A bipartisan Senate bill aims to strengthen the United States’ preparedness for future pandemics by making it easier for Federal agencies to quickly hire employees during a public health emergency.

The Prepare for and Responded to Existing Viruses, Emerging New Threats, and Pandemics Act (PREVENT Pandemics Act), introduced by Sens. Patty Murray, D-Wash., and Richard Burr, R-N.C., would allow the Department of Health and Human Services (HHS) to bypass traditional hiring methods during a pandemic.

Each fiscal year, HHS would be able to hire 400 employees to address a critical need directly related to responding to a public health emergency, and 100 employees to address a severe shortage of candidates that impacts HHS’ ability to respond to the public health emergency.

The bill would also require the Government Accountability Office (GAO) to report on hiring challenges at the Food and Drug Administration (FDA).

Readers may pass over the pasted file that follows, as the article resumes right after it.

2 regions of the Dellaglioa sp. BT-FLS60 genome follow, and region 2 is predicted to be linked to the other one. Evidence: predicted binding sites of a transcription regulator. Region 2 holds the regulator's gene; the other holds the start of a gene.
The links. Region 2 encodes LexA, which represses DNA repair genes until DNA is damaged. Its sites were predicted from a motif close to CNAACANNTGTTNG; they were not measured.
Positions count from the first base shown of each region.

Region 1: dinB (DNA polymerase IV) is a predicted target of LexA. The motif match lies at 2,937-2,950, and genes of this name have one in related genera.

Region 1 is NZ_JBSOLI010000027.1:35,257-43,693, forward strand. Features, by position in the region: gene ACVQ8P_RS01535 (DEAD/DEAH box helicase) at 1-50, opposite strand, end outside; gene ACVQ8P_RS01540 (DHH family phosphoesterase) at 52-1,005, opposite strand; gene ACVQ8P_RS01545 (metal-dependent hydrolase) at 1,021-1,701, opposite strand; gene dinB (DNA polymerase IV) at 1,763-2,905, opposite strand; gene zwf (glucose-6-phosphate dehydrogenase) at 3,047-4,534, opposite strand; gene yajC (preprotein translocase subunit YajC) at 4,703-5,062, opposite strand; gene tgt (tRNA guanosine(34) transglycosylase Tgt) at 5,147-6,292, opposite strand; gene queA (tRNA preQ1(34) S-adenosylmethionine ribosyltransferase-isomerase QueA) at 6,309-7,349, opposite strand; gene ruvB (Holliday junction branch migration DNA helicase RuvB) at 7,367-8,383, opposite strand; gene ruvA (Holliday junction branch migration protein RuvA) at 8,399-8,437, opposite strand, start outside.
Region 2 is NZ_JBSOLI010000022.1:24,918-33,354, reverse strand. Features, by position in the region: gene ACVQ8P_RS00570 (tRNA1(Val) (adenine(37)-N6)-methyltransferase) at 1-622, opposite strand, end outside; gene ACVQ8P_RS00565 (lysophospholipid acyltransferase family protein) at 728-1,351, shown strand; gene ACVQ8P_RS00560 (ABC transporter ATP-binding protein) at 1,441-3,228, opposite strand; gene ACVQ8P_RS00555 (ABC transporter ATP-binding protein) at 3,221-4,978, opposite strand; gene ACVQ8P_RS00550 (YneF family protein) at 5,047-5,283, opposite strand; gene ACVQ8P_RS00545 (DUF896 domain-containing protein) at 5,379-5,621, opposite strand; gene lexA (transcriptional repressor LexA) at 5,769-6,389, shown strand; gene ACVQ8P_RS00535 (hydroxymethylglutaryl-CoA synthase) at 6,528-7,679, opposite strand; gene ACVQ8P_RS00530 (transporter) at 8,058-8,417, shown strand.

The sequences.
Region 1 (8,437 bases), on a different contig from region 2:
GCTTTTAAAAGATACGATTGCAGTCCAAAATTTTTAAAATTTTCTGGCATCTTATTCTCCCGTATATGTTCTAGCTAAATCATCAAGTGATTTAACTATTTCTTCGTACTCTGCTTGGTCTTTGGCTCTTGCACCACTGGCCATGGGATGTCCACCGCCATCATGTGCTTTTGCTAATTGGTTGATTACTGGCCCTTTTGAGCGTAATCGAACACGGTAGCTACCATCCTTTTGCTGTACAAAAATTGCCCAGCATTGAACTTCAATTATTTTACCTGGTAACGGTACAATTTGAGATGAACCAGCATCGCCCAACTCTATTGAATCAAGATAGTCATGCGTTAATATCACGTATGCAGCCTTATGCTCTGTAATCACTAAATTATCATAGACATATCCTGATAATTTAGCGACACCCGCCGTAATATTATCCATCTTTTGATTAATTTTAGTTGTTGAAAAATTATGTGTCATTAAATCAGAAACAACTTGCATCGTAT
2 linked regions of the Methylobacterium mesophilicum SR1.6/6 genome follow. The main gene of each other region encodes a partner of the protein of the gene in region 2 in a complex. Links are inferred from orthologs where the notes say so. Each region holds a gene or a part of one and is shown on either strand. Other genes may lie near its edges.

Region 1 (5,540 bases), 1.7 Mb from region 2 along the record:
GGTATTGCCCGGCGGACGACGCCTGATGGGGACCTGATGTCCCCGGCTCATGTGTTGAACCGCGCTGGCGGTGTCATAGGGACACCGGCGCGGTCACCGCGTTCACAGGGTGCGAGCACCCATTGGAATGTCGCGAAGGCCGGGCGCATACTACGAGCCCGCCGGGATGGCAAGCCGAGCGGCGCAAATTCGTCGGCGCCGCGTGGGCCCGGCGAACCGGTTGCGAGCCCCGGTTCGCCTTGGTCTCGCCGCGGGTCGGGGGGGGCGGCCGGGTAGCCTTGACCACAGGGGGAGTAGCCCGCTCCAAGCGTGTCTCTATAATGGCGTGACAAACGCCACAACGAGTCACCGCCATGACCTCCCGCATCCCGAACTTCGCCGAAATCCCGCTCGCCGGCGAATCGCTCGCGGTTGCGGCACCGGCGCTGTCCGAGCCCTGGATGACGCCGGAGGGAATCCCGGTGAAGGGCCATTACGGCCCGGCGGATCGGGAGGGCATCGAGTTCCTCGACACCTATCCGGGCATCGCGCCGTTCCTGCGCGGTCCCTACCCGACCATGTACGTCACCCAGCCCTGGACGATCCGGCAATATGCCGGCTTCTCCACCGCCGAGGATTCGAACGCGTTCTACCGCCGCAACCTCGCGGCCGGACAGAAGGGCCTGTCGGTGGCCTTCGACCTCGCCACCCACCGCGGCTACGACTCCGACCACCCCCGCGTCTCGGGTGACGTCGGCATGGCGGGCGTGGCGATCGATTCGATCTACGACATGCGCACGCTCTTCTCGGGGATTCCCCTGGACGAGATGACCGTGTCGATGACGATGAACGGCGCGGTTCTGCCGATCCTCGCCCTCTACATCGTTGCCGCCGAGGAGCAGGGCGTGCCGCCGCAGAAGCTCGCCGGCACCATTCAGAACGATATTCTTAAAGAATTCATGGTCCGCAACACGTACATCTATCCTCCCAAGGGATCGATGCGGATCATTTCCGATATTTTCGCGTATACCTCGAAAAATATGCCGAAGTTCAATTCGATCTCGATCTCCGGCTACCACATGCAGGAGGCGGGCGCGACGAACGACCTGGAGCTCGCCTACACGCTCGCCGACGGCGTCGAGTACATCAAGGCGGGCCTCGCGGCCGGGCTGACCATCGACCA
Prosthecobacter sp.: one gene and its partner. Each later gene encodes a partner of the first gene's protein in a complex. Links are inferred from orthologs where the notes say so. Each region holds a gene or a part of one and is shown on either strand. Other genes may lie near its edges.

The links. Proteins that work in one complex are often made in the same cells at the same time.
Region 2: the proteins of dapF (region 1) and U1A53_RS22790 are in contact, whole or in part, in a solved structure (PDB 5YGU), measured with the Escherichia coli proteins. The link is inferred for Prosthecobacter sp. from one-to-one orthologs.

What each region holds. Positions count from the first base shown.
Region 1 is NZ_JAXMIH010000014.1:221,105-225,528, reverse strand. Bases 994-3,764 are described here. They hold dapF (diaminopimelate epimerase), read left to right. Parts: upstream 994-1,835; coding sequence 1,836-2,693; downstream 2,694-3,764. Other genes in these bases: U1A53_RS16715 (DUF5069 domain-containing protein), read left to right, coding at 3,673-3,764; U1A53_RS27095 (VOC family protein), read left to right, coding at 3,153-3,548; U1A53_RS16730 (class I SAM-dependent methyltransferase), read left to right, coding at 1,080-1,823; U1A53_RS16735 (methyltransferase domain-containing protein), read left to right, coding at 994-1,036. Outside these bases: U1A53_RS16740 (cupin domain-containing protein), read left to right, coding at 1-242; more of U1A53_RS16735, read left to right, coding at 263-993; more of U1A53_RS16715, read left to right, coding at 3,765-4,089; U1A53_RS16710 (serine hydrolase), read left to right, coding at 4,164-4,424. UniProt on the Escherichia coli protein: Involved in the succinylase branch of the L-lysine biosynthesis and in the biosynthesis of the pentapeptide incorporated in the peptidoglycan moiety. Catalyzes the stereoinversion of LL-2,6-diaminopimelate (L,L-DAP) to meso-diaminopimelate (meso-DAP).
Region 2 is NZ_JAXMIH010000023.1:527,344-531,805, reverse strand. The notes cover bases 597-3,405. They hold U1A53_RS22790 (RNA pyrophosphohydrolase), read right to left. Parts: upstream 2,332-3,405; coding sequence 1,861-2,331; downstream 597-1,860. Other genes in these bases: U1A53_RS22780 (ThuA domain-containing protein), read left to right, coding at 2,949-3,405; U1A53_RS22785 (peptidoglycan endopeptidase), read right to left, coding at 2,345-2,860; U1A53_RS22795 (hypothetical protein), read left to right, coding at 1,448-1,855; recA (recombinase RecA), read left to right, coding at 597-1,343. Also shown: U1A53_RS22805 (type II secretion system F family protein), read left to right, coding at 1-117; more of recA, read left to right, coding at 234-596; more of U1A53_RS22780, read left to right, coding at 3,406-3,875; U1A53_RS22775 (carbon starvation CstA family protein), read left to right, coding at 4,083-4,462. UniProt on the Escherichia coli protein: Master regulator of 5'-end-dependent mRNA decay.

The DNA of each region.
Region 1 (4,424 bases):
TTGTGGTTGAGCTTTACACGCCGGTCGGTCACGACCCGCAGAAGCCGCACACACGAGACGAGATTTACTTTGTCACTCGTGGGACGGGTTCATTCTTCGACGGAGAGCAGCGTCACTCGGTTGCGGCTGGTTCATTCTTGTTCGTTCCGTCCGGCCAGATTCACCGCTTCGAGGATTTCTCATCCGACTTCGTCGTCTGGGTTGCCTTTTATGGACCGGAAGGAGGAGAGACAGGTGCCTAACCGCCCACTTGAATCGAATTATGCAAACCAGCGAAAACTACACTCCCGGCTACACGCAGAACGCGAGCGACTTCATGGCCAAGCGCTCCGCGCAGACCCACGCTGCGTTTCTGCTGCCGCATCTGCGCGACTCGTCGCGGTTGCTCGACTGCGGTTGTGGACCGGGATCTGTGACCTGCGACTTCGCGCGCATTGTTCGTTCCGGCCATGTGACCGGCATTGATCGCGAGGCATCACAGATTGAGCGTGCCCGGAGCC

According to the bill text, the GAO report would assess “the policies, practices, processes, and programs of the Food and Drug Administration with respect to hiring, recruiting, and retention, and the impact of such policies, practices, processes, and programs on the agency’s ability to carry out its public health mission, including the agency’s ability to respond to the COVID–19 public health emergency.”

The Senate Committee on Health, Education, Labor, and Pensions voted 20-2 on March 15 to advance the legislation.

“Time after time we have seen how our response to this pandemic could have, and should have, been better,” said Sen. Murray. “After all our families have been through, we owe it to everyone who has worked so hard to get us through this pandemic to take action so we are never in this situation again. I’m glad we are coming together and showing Americans there is bipartisan agreement we must learn from this crisis.”

“As we continue to evaluate the lessons learned from the pandemic, the central issue facing us today is how we can better anticipate the next threat we will face, and innovate quickly enough to rise to the challenge,” said Sen. Burr. “This bipartisan legislation represents a milestone in our efforts to fill current gaps and build on the successes in our pandemic response.”

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Grace Dille
Grace Dille
Grace Dille is MeriTalk's Assistant Managing Editor covering the intersection of government and technology.